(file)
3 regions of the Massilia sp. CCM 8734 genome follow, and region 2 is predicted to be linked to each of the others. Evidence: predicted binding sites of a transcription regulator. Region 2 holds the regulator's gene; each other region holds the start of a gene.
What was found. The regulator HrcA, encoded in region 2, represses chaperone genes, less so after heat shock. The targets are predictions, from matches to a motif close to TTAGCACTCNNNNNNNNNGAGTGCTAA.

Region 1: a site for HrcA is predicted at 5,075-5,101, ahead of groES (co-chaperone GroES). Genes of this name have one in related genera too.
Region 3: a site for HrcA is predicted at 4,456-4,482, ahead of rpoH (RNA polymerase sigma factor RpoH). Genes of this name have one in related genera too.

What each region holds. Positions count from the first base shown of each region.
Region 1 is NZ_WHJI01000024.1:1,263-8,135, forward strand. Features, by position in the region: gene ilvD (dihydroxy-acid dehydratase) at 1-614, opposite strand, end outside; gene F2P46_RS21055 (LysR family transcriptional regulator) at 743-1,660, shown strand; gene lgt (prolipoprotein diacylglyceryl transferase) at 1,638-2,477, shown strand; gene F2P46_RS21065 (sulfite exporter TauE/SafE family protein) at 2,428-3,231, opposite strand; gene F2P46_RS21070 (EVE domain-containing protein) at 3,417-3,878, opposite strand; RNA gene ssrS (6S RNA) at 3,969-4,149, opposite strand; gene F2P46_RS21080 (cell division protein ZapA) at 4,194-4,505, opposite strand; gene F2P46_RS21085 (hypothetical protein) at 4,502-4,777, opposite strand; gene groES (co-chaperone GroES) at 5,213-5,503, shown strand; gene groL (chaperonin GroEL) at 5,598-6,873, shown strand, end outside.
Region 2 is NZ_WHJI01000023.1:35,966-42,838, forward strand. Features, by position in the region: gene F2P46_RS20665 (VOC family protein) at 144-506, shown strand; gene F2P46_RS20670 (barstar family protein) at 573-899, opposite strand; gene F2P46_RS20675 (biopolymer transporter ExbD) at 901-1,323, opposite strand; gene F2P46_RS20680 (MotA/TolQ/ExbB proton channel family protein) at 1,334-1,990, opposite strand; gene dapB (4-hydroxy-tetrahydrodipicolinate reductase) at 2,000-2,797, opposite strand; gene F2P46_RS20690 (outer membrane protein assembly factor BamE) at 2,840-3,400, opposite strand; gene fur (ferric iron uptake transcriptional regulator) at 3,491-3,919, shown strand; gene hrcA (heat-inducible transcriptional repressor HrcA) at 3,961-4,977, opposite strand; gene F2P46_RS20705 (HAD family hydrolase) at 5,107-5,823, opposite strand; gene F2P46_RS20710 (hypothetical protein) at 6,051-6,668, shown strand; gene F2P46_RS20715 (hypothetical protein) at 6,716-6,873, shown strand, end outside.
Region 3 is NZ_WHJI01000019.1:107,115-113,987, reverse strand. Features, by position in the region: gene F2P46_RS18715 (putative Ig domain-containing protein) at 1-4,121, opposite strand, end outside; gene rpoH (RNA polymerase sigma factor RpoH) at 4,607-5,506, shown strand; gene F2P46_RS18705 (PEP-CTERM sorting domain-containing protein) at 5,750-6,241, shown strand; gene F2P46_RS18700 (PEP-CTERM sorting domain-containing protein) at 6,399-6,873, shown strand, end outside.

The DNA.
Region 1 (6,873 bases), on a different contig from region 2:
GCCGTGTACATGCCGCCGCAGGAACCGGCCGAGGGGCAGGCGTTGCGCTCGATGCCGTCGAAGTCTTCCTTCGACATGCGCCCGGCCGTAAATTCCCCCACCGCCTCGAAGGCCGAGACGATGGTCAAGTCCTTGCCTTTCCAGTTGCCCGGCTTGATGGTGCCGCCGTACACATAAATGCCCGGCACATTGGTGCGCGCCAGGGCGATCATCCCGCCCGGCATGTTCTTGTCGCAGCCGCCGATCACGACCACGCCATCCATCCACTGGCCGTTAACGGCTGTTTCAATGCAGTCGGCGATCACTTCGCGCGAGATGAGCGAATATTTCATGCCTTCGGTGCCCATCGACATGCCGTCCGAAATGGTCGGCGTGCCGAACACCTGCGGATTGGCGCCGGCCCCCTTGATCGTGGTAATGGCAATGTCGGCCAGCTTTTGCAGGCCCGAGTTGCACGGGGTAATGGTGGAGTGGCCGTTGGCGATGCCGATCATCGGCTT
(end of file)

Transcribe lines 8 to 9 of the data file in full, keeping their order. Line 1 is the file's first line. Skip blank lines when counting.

Region 3 is NZ_WHJI01000019.1:107,115-113,987, reverse strand. Features, by position in the region: gene F2P46_RS18715 (putative Ig domain-containing protein) at 1-4,121, opposite strand, end outside; gene rpoH (RNA polymerase sigma factor RpoH) at 4,607-5,506, shown strand; gene F2P46_RS18705 (PEP-CTERM sorting domain-containing protein) at 5,750-6,241, shown strand; gene F2P46_RS18700 (PEP-CTERM sorting domain-containing protein) at 6,399-6,873, shown strand, end outside.

The DNA.